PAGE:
Interview on Lymphedema (S. Michelini)

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What  is Lymph?

Thomas Mann wrote in his book ‘The Magic Mountain’: ‘The Sap is the best product, the most secret and sensitive of all the work of the body. We always speak of blood and its mysteries, it is called a special mood, but the sap is the true mood of the mood, the essence, the juice of one big and delicious power’. In fact, the sap is an organic liquid present in all tissues in the body, with components similar to those of the blood, but with different concentrations, the product of the ongoing work of the cells expel certain end products of their metabolism to the outside to be drained and then ‘cleaned’.

As the sap flows and what is the lymphatic system?
The sap flows in every area of the body through a system of channels of variable size, interconnected. These layered structures encountered in the course of their sacs form called lymph nodes or lymph nodes that contain within them many cells responsible for immunity. In their passage through these intermediate stations that could be compared to the highway, the components of sap from these cells are analyzed and if there are potentially harmful for the body (toxins, bacteria, viruses) are fought by these cells immune and, in most cases (fortunately for us) have been destroyed or deprived of their pathogenicity. The lymphatic system, therefore, in addition to transport substances that then earn the blood circulatory system with the natural markets higher end of the lymphatic ducts, which are represented by the veins at the base of the neck, has an important function of our body’s immune defense.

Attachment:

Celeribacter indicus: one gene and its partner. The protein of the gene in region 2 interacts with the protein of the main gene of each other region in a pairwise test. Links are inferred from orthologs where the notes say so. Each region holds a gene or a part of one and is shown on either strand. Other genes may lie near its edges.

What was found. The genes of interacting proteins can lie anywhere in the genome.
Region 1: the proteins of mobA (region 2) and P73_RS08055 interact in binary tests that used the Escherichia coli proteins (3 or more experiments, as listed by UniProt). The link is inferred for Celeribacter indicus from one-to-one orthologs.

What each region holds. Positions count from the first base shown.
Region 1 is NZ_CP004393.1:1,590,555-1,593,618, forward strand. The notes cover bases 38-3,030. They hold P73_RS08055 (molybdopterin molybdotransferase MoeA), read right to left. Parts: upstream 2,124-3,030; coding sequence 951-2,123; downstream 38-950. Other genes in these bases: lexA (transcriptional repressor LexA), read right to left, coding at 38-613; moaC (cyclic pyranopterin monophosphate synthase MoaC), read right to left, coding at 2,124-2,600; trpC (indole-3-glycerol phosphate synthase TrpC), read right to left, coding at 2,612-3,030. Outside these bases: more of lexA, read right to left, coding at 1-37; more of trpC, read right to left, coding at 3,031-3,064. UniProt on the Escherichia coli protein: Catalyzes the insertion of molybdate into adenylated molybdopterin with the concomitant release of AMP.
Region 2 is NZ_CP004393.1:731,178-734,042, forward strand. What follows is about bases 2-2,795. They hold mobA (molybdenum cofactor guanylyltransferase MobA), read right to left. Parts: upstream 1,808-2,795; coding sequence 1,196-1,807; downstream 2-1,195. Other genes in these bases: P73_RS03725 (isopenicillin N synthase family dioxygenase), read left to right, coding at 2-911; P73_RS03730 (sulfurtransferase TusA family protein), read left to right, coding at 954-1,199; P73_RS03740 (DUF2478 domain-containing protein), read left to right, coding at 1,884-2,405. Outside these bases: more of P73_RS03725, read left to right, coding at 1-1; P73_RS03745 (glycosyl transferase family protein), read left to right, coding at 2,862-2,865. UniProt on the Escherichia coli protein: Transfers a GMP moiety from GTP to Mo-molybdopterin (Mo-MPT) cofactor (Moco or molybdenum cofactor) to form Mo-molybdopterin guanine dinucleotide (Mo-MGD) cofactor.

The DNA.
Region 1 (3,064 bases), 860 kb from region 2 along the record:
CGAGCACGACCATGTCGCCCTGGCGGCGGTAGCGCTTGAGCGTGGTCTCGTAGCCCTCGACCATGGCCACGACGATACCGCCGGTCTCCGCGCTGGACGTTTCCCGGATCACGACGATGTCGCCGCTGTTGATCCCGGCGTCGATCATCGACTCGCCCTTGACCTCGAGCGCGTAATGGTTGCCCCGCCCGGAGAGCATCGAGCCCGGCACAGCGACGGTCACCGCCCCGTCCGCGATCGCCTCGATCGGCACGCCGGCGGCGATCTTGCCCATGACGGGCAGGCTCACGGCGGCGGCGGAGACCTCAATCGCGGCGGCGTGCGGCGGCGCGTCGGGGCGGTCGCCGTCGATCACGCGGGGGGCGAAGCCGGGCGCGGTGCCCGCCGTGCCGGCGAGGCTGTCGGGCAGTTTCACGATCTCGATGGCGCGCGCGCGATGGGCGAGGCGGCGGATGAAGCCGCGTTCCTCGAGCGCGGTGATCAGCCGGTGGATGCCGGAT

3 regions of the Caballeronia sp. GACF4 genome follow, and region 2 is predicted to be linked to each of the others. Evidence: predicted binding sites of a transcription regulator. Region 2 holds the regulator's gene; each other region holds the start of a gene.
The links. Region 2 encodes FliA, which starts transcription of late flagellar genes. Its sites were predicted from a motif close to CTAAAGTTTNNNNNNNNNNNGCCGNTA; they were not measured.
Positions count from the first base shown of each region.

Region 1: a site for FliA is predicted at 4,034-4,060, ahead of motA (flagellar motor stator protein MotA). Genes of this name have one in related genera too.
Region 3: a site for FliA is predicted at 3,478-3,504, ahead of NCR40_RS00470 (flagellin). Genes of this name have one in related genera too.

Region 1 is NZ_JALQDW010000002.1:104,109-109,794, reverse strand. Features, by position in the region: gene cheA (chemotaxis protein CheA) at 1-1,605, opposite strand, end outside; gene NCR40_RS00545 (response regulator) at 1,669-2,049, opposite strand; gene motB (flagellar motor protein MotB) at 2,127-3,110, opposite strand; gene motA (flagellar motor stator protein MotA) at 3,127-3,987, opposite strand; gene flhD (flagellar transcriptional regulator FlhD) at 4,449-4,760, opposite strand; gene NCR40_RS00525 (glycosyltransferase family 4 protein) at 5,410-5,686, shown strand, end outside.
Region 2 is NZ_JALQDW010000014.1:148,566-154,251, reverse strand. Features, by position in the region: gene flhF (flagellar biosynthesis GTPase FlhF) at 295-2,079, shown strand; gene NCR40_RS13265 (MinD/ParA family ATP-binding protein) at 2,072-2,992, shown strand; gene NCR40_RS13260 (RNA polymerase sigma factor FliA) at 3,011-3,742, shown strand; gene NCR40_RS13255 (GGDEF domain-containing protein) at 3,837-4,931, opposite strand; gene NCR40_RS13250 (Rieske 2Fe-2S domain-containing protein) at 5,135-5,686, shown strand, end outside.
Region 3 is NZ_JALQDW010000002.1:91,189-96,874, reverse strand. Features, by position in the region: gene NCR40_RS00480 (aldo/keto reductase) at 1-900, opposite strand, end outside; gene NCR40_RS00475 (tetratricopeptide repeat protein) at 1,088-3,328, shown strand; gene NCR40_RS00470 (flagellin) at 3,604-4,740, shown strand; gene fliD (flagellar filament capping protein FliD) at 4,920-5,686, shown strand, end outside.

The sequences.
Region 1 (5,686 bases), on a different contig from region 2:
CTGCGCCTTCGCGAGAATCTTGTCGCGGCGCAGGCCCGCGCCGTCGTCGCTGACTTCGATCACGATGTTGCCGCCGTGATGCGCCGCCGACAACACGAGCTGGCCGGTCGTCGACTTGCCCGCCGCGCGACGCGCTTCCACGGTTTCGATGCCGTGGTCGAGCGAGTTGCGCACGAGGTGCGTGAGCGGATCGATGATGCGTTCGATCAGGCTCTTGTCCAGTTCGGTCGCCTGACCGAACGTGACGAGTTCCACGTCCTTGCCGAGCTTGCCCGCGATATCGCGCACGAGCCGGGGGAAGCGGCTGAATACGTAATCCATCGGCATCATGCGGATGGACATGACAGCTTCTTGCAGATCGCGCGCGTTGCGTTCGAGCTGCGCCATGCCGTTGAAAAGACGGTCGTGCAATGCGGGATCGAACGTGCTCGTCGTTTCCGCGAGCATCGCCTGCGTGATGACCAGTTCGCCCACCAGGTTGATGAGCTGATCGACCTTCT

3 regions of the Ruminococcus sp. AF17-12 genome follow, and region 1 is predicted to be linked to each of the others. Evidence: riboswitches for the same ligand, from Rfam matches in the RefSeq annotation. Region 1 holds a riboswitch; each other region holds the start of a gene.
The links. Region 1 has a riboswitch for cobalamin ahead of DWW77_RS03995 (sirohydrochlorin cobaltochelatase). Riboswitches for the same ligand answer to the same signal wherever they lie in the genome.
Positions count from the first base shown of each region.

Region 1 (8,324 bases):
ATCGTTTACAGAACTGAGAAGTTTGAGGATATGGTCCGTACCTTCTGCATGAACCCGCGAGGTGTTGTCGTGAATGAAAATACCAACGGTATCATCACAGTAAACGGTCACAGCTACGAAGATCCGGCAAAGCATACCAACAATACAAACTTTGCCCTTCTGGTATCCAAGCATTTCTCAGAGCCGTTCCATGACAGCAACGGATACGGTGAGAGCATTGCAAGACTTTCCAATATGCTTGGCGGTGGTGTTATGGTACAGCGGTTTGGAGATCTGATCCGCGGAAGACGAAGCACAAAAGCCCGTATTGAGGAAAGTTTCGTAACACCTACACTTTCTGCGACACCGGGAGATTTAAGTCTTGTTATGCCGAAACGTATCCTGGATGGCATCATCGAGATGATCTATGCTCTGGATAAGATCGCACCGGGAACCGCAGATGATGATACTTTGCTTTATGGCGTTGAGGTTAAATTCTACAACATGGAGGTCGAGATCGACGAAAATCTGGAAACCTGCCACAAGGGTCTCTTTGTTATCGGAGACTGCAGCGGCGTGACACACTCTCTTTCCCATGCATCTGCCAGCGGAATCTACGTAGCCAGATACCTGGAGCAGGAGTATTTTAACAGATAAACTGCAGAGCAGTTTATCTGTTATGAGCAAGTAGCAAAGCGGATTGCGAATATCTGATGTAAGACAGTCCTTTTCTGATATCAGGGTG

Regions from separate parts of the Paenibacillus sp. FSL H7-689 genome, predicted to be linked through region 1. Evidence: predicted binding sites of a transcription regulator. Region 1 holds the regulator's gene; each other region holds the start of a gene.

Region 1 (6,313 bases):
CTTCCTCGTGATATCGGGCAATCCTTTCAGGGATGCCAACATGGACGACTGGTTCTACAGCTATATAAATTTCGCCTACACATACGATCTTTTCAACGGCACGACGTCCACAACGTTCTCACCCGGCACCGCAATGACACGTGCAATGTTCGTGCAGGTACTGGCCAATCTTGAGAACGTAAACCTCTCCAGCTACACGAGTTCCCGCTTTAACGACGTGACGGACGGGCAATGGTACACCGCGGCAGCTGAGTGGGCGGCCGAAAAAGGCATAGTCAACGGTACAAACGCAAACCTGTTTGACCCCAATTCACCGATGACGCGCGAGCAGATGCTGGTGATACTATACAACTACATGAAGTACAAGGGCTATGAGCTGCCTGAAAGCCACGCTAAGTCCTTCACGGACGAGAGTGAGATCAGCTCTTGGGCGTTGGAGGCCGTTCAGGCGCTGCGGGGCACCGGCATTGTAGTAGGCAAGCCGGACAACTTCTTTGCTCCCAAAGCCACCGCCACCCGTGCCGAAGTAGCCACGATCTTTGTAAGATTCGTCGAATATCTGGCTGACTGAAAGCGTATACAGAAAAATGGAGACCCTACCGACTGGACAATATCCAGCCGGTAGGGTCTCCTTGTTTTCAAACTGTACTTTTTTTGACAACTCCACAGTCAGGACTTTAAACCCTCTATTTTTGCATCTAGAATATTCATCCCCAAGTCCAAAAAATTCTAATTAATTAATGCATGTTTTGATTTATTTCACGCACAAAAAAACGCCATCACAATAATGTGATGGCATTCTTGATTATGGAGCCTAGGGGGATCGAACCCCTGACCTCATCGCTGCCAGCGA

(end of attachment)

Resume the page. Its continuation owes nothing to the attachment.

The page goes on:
What is Lymphedema, when does it occur and how?
Lymphedema is a disease that affects the lymphatic system. It consists of an abnormal accumulation of lymph fluid in a particular body region, linked to difficulties in transporting the local lymphatic system. In short, the lymph tissues of that area continues to be produced in normal quantities but is the system of channels and linfoghiandolari stations interposed between those who do not have sufficient transport capacity.

Why does Lymphedema occur?

The reasons are essentially two: either there is a constitutional predisposition (often inherited) based on an altered or reduced development of lymphatic channels or lymph nodes (often at the root of the limb), and in this case we speak of primary lymphedema, or lymphatic routes and stations can be damaged or removed surgically or by radiotherapy or infection during the course of life, and in this case we talk about secondary lymphedema. In both cases, the transportation difficulties may occur at different times but always manifest themselves as an increase in volume (often combined with increased consistency) of the body area no longer ‘drained’ sufficiently.

To what extent lymphedema affects the population?